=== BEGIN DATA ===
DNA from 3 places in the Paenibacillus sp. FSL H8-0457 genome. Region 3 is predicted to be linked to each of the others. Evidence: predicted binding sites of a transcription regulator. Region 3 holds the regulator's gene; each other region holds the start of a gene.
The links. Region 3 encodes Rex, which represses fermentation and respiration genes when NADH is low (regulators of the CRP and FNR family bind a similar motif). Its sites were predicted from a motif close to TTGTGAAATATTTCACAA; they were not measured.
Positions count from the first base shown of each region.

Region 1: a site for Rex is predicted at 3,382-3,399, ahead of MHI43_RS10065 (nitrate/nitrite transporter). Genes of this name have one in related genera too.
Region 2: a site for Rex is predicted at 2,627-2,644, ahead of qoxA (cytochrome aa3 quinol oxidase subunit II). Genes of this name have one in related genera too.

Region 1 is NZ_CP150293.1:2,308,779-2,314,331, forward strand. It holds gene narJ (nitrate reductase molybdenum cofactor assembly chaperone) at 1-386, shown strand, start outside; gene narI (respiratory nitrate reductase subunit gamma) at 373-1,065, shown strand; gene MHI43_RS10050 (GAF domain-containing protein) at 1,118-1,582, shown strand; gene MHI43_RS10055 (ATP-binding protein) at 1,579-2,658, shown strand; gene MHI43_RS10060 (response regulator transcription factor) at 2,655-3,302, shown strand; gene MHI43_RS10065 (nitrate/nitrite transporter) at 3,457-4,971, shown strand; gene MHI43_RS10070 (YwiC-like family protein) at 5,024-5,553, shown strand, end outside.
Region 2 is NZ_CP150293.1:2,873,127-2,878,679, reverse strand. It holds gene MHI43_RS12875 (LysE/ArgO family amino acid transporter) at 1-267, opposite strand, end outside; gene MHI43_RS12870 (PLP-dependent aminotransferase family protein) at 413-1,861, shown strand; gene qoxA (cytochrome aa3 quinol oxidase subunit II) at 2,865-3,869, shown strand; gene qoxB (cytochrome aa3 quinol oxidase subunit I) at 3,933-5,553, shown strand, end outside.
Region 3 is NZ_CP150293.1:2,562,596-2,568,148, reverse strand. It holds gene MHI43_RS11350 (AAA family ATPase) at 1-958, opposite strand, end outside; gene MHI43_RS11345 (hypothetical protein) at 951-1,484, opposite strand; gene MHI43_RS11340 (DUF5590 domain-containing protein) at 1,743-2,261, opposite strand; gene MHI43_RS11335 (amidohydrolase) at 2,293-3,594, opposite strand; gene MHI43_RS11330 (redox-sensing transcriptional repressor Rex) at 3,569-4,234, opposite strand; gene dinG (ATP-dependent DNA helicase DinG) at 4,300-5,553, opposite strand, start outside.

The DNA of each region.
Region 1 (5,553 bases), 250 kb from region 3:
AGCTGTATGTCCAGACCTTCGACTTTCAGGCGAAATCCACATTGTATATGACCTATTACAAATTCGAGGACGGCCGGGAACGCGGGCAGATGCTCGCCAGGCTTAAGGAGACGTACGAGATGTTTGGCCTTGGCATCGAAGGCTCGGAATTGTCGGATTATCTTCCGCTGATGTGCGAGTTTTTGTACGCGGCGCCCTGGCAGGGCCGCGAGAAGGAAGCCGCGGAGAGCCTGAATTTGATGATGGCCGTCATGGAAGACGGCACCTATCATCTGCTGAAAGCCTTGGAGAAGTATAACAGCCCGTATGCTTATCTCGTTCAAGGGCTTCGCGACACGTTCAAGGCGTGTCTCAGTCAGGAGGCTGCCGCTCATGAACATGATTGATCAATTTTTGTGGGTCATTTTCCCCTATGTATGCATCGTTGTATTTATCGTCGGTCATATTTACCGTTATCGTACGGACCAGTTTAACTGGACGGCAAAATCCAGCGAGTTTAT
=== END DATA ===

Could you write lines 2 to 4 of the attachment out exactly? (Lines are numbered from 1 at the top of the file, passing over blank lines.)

The links. Region 3 encodes Rex, which represses fermentation and respiration genes when NADH is low (regulators of the CRP and FNR family bind a similar motif). Its sites were predicted from a motif close to TTGTGAAATATTTCACAA; they were not measured.
Positions count from the first base shown of each region.

Region 1: a site for Rex is predicted at 3,382-3,399, ahead of MHI43_RS10065 (nitrate/nitrite transporter). Genes of this name have one in related genera too.